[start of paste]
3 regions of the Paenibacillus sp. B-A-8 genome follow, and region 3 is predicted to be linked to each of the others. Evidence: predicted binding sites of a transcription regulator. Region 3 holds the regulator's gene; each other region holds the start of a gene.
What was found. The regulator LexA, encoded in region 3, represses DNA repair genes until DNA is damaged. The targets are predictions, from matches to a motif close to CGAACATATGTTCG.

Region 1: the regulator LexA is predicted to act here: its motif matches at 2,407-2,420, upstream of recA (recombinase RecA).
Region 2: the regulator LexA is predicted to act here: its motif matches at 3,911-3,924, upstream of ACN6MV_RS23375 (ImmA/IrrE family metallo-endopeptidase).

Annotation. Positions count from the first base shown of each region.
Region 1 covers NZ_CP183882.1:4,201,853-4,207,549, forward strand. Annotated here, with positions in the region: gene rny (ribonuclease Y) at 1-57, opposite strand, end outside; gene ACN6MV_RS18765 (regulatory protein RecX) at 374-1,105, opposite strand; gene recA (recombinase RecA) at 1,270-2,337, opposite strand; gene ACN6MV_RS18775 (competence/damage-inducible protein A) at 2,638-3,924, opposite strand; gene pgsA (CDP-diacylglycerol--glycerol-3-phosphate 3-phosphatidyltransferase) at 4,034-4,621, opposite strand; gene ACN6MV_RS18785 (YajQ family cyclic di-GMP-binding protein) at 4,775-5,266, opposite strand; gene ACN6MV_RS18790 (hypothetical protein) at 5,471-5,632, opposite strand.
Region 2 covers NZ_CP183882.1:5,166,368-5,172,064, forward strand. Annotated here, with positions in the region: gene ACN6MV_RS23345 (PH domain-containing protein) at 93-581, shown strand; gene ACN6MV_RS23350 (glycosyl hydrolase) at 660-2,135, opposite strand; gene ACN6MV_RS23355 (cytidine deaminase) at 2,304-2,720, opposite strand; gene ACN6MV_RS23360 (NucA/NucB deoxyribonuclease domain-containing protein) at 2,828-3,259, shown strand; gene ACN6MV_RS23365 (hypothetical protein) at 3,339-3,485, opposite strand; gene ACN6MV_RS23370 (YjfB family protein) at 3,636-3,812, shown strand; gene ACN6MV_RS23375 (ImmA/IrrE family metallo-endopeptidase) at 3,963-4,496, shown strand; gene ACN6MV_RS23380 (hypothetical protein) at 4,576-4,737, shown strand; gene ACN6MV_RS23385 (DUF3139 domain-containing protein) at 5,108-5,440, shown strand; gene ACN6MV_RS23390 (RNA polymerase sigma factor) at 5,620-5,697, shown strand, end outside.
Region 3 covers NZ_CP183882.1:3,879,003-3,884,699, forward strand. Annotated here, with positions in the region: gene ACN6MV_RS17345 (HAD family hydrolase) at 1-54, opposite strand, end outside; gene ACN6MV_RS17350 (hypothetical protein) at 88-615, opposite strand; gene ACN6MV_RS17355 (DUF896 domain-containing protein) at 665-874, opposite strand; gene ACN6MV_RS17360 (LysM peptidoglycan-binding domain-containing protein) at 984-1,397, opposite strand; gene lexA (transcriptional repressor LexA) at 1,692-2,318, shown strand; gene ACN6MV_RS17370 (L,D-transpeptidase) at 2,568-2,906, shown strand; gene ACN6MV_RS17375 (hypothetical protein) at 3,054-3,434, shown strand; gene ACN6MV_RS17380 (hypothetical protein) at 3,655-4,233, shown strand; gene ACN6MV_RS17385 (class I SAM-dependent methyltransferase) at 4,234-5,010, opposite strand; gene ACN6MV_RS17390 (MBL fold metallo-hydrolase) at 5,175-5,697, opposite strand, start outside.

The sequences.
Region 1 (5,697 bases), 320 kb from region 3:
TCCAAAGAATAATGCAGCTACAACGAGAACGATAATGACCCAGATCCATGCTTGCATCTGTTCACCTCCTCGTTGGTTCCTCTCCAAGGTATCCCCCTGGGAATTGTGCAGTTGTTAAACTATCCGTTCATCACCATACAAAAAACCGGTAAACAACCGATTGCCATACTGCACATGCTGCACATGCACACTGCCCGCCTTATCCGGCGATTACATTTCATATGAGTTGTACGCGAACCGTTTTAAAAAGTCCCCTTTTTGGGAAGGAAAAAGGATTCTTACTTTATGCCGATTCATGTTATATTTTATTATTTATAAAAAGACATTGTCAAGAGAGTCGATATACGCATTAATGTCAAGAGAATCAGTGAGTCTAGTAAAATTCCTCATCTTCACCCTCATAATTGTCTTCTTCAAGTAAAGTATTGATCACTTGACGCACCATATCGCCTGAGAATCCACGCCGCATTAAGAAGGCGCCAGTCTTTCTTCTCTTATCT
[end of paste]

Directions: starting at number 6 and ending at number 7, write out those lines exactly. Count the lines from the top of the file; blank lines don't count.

Region 1 covers NZ_CP183882.1:4,201,853-4,207,549, forward strand. Annotated here, with positions in the region: gene rny (ribonuclease Y) at 1-57, opposite strand, end outside; gene ACN6MV_RS18765 (regulatory protein RecX) at 374-1,105, opposite strand; gene recA (recombinase RecA) at 1,270-2,337, opposite strand; gene ACN6MV_RS18775 (competence/damage-inducible protein A) at 2,638-3,924, opposite strand; gene pgsA (CDP-diacylglycerol--glycerol-3-phosphate 3-phosphatidyltransferase) at 4,034-4,621, opposite strand; gene ACN6MV_RS18785 (YajQ family cyclic di-GMP-binding protein) at 4,775-5,266, opposite strand; gene ACN6MV_RS18790 (hypothetical protein) at 5,471-5,632, opposite strand.
Region 2 covers NZ_CP183882.1:5,166,368-5,172,064, forward strand. Annotated here, with positions in the region: gene ACN6MV_RS23345 (PH domain-containing protein) at 93-581, shown strand; gene ACN6MV_RS23350 (glycosyl hydrolase) at 660-2,135, opposite strand; gene ACN6MV_RS23355 (cytidine deaminase) at 2,304-2,720, opposite strand; gene ACN6MV_RS23360 (NucA/NucB deoxyribonuclease domain-containing protein) at 2,828-3,259, shown strand; gene ACN6MV_RS23365 (hypothetical protein) at 3,339-3,485, opposite strand; gene ACN6MV_RS23370 (YjfB family protein) at 3,636-3,812, shown strand; gene ACN6MV_RS23375 (ImmA/IrrE family metallo-endopeptidase) at 3,963-4,496, shown strand; gene ACN6MV_RS23380 (hypothetical protein) at 4,576-4,737, shown strand; gene ACN6MV_RS23385 (DUF3139 domain-containing protein) at 5,108-5,440, shown strand; gene ACN6MV_RS23390 (RNA polymerase sigma factor) at 5,620-5,697, shown strand, end outside.